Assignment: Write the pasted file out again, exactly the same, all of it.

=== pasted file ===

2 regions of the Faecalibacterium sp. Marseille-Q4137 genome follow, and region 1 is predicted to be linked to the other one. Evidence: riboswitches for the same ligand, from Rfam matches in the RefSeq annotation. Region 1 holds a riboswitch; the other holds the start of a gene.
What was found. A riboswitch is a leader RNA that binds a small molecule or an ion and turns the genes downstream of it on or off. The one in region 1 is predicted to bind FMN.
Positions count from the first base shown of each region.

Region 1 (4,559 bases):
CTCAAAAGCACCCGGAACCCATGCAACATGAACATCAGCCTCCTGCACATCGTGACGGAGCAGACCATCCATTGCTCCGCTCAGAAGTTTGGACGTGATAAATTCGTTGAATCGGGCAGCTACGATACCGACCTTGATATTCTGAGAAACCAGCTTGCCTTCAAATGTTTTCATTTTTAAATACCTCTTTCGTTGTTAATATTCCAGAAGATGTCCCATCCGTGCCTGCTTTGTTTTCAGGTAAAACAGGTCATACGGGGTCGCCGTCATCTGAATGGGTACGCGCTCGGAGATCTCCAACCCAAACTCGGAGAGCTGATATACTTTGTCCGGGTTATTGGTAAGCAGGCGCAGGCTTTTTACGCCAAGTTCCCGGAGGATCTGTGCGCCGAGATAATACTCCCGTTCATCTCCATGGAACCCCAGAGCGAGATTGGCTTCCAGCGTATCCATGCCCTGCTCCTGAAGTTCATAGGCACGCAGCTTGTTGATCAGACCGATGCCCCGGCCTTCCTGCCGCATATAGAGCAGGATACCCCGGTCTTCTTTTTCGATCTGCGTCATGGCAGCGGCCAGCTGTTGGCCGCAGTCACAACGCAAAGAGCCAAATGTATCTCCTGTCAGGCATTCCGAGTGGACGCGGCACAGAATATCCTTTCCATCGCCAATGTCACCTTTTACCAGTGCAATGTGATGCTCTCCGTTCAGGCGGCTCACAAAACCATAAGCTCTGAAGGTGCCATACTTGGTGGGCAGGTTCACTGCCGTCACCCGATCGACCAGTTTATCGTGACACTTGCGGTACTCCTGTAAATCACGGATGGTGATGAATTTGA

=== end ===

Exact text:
2 regions of the Faecalibacterium sp. Marseille-Q4137 genome follow, and region 1 is predicted to be linked to the other one. Evidence: riboswitches for the same ligand, from Rfam matches in the RefSeq annotation. Region 1 holds a riboswitch; the other holds the start of a gene.
What was found. A riboswitch is a leader RNA that binds a small molecule or an ion and turns the genes downstream of it on or off. The one in region 1 is predicted to bind FMN.
Positions count from the first base shown of each region.

Region 1 (4,559 bases):
CTCAAAAGCACCCGGAACCCATGCAACATGAACATCAGCCTCCTGCACATCGTGACGGAGCAGACCATCCATTGCTCCGCTCAGAAGTTTGGACGTGATAAATTCGTTGAATCGGGCAGCTACGATACCGACCTTGATATTCTGAGAAACCAGCTTGCCTTCAAATGTTTTCATTTTTAAATACCTCTTTCGTTGTTAATATTCCAGAAGATGTCCCATCCGTGCCTGCTTTGTTTTCAGGTAAAACAGGTCATACGGGGTCGCCGTCATCTGAATGGGTACGCGCTCGGAGATCTCCAACCCAAACTCGGAGAGCTGATATACTTTGTCCGGGTTATTGGTAAGCAGGCGCAGGCTTTTTACGCCAAGTTCCCGGAGGATCTGTGCGCCGAGATAATACTCCCGTTCATCTCCATGGAACCCCAGAGCGAGATTGGCTTCCAGCGTATCCATGCCCTGCTCCTGAAGTTCATAGGCACGCAGCTTGTTGATCAGACCGATGCCCCGGCCTTCCTGCCGCATATAGAGCAGGATACCCCGGTCTTCTTTTTCGATCTGCGTCATGGCAGCGGCCAGCTGTTGGCCGCAGTCACAACGCAAAGAGCCAAATGTATCTCCTGTCAGGCATTCCGAGTGGACGCGGCACAGAATATCCTTTCCATCGCCAATGTCACCTTTTACCAGTGCAATGTGATGCTCTCCGTTCAGGCGGCTCACAAAACCATAAGCTCTGAAGGTGCCATACTTGGTGGGCAGGTTCACTGCCGTCACCCGATCGACCAGTTTATCGTGACACTTGCGGTACTCCTGTAAATCACGGATGGTGATGAATTTGA